BMX star Courage Adams returns to build Lagos’ first BMX Skatepark in new film ‘Encouraged: Building the Future’

Spanish-Nigerian professional BMX freestyle rider Courage Adams, has never forgotten his Nigerian roots. Returning to his birthplace in 2018, he met the Lagos BMX crew and found a vibrant scene yearning for a proper space to hone their skills. Fast forward to 2022, and Courage Adams returned to his roots, driven by a childhood promise to build Lagos’ first skatepark and pave the way for a new generation.

Now, the documentary ‘Encouraged: Building the Future’ premiered on Red Bull TV, capturing Adams’ inspiring journey as he took on this challenge with the strong support of the local BMX community. Adams’ dream project aims to drive progression in Nigerian BMX sports, providing a dedicated space for local talent to thrive and potentially compete globally. “There was no skatepark in Lagos and everyone was just freestyling around the city. This is a dream I have to see before I die.”

The skatepark’s creation was a collaborative effort with significant support from the local BMX community. Adams acknowledges: “Building the skatepark wouldn’t have been possible without their support.” The documentary also highlights Adams’ emotional return to Nigeria, his roots, and the transformative impact BMX and the new skatepark have had on his life. “Miracles and dreams do happen. I came from nothing. I came from zero. The skatepark was the best thing that happened to me in my life.”

Courage Adams has never forgotten his Nigerian roots. At the age of five, Adams left Nigeria and relocated to Spain with his family. His passion for BMX began at 12 in Pamplona, Spain, when a friend introduced him to the sport. Selling his computer games to buy a second-hand bike, Adams quickly rose to prominence, known for his strength, control, and balance. Discovered by flatland rider Viki Gómez, he soon achieved notable success, finishing second in the O Marisquiño contest in Vigo at 16 and winning Street Line Montpellier two years later.

In 2020, Adams made an emotional return to Nigeria, documented in the first ‘Encouraged’ film. This trip allowed him to reconnect with his heritage and family in Benin City. Adams shared meals and demonstrated his BMX skills to relatives who previously knew little about his career. “Visiting my family and my old home was really important for me. Some of my family members don’t fully understand what I do, so to show them BMX is really important,” Adams said.

‘Encouraged: Building the Future’ is a sequel to the original ‘Encouraged’ documentary, where Adams explored his roots in Nigeria and promised to build a skatepark for local riders. Reflecting on the project, Adams said, “There was no skatepark in Lagos and everyone was just freestyling around the city. I hope the new skatepark will help the local BMX community and drive progression into the sports. This is a dream I have to see before I die.”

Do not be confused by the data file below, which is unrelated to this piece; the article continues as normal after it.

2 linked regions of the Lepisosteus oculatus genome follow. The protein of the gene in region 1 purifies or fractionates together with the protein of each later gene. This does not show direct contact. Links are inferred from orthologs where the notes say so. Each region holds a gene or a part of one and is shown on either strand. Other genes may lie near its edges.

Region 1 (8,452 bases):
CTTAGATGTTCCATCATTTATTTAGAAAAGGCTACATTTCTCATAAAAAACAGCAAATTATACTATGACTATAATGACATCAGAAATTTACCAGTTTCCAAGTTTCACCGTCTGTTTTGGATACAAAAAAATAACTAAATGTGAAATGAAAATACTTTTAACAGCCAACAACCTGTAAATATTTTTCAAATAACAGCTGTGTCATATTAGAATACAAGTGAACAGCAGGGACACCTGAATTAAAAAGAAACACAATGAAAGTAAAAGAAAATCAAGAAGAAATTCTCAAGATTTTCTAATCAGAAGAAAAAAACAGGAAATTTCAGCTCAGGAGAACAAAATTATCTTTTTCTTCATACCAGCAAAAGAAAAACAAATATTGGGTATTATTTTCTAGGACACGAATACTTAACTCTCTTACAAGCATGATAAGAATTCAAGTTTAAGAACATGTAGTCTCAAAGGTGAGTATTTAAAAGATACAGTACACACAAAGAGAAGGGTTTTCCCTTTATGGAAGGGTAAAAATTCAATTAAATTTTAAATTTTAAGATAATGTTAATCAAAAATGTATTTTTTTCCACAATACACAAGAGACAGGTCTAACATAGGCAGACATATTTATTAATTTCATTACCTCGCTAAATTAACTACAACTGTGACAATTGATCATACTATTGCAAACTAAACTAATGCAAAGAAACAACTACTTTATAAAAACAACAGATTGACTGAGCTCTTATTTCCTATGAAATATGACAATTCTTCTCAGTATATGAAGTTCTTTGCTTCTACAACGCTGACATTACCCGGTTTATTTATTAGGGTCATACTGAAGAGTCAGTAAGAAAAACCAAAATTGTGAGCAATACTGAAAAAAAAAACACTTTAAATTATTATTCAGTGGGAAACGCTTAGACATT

The 40-minute documentary follows the construction of the skatepark, its impact on the local BMX community, and hopes for the future. Adams expressed, “In the future, having professional BMX athletes from Nigeria would open many opportunities. Seeing them compete at The Olympics and living their dream would be something really incredible. When I was here last, I saw the raw talent these athletes developed with minimal resources. And I can really say that they are strong, they are brave, and full of positive energy. Building the skatepark wouldn’t have been possible without their support.”

Ramp-building maestro Ryan Corrigan from Austin, Texas, joined forces with UK-based rail specialist Roscoe Siebers. Riding legends Fids from the UK and Brooklyn’s Pauly Cvikevich also joined the project, each bringing their expertise and passion for the sport. “I came from nothing… having a skatepark gave me everything. I remember that when I was a kid I used to spend 24-7 learning tricks with all my best friends. Having a skatepark was the best thing that happened to me in my whole life,” said Adams.

Not content with just building Nigeria’s first skatepark, the international team also aimed to share their knowledge and skills by teaching the Lagos BMX crew the finer points of ramp construction, giving them ownership of the project. Their dedication was apparent when some of the crew pitched tents at the skatepark, wanting to be there as much as possible to help with the build. “As the days went on, it’s amazing how fast they picked it up,” scene legend Fids enthused.

Despite the hurdles and a timeframe of just two weeks to complete, dedication and perseverance prevailed. Within days, the skeleton of the park was taking shape, a testament to the collective spirit. But this was just the first step. “The job is harder than most people anticipate,” said Corrigan, the lead ramp builder. The meticulous work of perfecting the ramps remained, but with its completion, Nigeria’s first official BMX park would unlock a world of possibilities for riders across the country and for generations to come.

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